Now, with a family of my own, we have a new Christmas tradition. Each year we go see Awaited—a modern musical production depicting the Christmas story. This is not your grade school Christmas pageant. I am amazed by the spectacular costumes—ranging from a metallic gold poisonous frog to the giant camel trodding down the aisles that looks like a Jim Henson creation. There’s a snow machine that rains snow on the audience while the cast performs a delicate rendition of “Silent Night.” The shepherds are strong and stomp around stage with giant wooden staffs. They look more like body guards then guys who hang out with sheep. The music complete with harpists, multiple drum sets, electric guitars, keyboards, etc. rivals a Broadway soundtrack. But my favorite part is the three kings.
The kings wearing towering crowns and flowing robes journey down the rows of spectators with their entourages in search of The Star. Because they’re brilliant scholars, and they know when a certain star appears that the world’s savior is being born. Which is life changing, for everyone. Their performance begins with a quest, including climbing ladders on stage to search the heavens. “We three kings have traveled so far.”
And then the wise men see it. And it changes everything.
The music crescendos. The kings toss down their crowns, strip off their robes to simpler tunics, put down their treasures in awe and wonder. They are no longer concerned with their earthly status or designer clothes or monetary worth or how long their journey has taken. All they care about is that star and what it means—salvation, peace, joy, hope and love. They spin around the stage twirling on scarves, suspended in air.
Do you feel it?
A few days until Christmas are you spinning and twirling delighted in the promises Jesus offers?
Or are you frantic, frazzled or freaked out, worn out by your journey? How far have you traveled this week, this season, this year? Not just literally, but figuratively? Baking cookies, wondering why the teacher’s gift was NOT delivered by Amazon Prime in two days, picking up the extra pack of stamps you need to finish sending out your cards, staying up late or rising insanely early to concoct the side dish you’re taking to the event. I enjoy shopping for people I love, baking delicious food, and sending cards to stay in touch with far away friends. But I do NOT want to lose myself in the lists and the to-dos. How about the bigger stuff? The job hunt or college search? The acclimating to a new city? The figuring out how to do life now that your body no longer does what it used to do or now that a person you depended on is no longer there? I don’t want to get overwhelmed or preoccupied with these things either.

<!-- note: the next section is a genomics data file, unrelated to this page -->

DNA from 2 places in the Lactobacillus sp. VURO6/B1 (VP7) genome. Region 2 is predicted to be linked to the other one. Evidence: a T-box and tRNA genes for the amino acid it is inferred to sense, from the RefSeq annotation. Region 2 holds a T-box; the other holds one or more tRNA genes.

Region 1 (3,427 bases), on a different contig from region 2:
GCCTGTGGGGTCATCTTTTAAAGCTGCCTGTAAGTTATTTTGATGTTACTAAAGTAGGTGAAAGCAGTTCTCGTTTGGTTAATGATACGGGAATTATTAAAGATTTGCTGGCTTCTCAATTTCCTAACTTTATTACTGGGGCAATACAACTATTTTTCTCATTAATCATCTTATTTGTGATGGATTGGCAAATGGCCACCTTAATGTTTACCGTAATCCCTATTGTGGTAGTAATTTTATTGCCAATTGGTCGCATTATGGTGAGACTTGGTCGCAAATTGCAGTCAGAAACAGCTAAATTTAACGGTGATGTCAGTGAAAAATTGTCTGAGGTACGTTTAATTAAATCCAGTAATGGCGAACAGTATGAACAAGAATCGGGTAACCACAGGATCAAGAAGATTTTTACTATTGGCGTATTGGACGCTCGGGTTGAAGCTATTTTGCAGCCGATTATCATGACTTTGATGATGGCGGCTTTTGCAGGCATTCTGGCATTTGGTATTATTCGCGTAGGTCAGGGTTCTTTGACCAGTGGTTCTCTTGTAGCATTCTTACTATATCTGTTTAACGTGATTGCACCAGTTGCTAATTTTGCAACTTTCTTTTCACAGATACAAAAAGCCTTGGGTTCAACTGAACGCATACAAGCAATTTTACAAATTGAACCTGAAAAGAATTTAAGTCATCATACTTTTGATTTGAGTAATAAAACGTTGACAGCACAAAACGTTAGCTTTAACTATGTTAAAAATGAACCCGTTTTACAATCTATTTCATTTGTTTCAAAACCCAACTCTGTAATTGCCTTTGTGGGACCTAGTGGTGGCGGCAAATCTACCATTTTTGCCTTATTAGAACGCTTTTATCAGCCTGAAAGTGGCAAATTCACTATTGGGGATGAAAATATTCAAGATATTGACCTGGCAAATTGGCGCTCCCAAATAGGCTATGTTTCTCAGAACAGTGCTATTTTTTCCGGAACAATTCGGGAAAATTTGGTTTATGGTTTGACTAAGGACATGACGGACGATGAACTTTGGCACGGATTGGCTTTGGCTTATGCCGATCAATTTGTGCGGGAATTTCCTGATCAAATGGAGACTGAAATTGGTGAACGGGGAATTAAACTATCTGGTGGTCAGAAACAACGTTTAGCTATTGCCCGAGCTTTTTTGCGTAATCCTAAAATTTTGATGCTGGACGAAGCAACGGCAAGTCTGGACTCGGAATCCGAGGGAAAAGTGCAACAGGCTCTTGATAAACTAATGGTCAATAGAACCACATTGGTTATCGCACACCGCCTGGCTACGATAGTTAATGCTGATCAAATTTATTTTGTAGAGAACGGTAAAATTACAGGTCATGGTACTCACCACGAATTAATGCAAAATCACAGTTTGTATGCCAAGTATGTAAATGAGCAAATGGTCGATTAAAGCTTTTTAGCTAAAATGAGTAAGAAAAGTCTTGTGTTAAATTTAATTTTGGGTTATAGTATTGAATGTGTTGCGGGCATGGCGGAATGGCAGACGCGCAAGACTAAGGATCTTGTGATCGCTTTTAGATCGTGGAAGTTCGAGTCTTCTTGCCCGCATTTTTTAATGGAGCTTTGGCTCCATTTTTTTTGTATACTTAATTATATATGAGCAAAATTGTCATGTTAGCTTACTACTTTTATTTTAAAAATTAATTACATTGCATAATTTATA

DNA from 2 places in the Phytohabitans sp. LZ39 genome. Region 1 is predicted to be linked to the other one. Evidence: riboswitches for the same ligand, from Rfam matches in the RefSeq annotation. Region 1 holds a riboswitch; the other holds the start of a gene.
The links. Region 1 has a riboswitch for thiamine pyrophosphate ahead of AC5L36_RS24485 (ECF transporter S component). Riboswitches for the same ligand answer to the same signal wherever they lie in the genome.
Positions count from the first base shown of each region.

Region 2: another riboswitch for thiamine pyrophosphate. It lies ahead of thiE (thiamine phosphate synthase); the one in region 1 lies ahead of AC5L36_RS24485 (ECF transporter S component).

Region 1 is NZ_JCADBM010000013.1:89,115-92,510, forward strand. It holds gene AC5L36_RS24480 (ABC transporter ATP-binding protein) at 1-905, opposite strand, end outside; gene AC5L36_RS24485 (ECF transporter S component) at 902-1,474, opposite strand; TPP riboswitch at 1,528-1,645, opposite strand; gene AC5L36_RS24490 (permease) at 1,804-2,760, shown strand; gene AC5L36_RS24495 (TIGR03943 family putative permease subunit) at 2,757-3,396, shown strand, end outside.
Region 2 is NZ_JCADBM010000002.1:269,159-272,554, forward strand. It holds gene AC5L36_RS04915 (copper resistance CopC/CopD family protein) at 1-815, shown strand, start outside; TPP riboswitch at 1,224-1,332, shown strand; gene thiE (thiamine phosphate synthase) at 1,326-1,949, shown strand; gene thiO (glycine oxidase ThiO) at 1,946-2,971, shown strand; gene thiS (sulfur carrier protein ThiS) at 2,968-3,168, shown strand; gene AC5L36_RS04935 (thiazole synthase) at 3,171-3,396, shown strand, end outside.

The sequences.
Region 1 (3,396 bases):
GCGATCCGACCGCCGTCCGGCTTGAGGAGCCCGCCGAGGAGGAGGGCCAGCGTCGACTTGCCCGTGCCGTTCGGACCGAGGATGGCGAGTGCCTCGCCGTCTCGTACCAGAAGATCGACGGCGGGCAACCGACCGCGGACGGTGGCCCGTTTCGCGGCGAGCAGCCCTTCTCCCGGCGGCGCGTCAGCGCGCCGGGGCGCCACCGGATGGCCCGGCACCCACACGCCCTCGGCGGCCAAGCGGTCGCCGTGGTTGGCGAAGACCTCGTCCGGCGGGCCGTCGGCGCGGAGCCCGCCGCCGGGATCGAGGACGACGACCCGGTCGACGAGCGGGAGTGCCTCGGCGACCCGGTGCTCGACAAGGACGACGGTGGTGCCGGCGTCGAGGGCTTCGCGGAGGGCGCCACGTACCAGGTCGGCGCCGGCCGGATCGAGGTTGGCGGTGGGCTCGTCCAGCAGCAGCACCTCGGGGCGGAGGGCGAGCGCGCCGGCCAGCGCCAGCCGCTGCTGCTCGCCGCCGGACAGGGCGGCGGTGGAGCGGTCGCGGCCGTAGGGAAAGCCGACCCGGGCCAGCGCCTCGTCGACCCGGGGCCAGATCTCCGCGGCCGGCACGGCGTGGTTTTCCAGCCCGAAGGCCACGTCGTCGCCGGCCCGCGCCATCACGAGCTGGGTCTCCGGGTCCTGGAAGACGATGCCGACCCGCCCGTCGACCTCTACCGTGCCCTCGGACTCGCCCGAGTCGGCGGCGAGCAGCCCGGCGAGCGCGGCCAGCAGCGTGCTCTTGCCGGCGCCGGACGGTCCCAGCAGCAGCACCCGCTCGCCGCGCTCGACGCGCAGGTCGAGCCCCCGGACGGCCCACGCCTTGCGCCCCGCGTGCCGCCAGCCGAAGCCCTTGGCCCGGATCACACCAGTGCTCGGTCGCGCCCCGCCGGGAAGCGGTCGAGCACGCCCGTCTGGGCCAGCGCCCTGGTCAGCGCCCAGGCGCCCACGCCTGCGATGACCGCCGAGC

I want to step back and let the real Christmas story soak in. That when Jesus showed up on the scene in Bethlehem 2000 years ago the world was a wreck. There were corrupt politicians and civil wars and poverty. Spend five minutes on your favorite news app and you’ll see plenty of the same today. Mary and Joseph’s marriage wasn’t exactly starting as they’d planned or expected. Their current living situation wasn’t ideal. Doctors weren’t going to be able to help with this birth. But Jesus was coming to save the world.
To save them. To save us. To save you. To save me.
We worry about all of it—did we get everything on our list, do we have the right outfits to wear, where did we put our phones, are we going to max out our credit cards, can we get all of our work done in the midst of the Christmas festivities to please our clients, our bosses, and to pay the bills? Will we heal? Will they heal? When? But we can lay it all down. Our worldly status. Our crowns. Our treasures and revel in the peace, joy, hope, and love that Jesus brought down to the world.
Jesus came on Christmas. But His love, His promise of salvation for all of us is for every day. Breathe it in. Take a moment to stand completely still letting it soak in. Then revel in it. Merry Christmas.
P.S. If you haven't seen Awaited, or can't get tickets, a full version of the show will be available to stream at http://awaitedshow.com starting this Thursday at 7pm and also the whole show will be on WCPO (9) on 12/24 at 5pm and 11:30pm and WLWT (5) on 12/25 at 5am and 11am. Treat yourself and your family. You'll be blown away!
…if you’d like more reminders about how amazing and loved you are throughout the week, follow me on: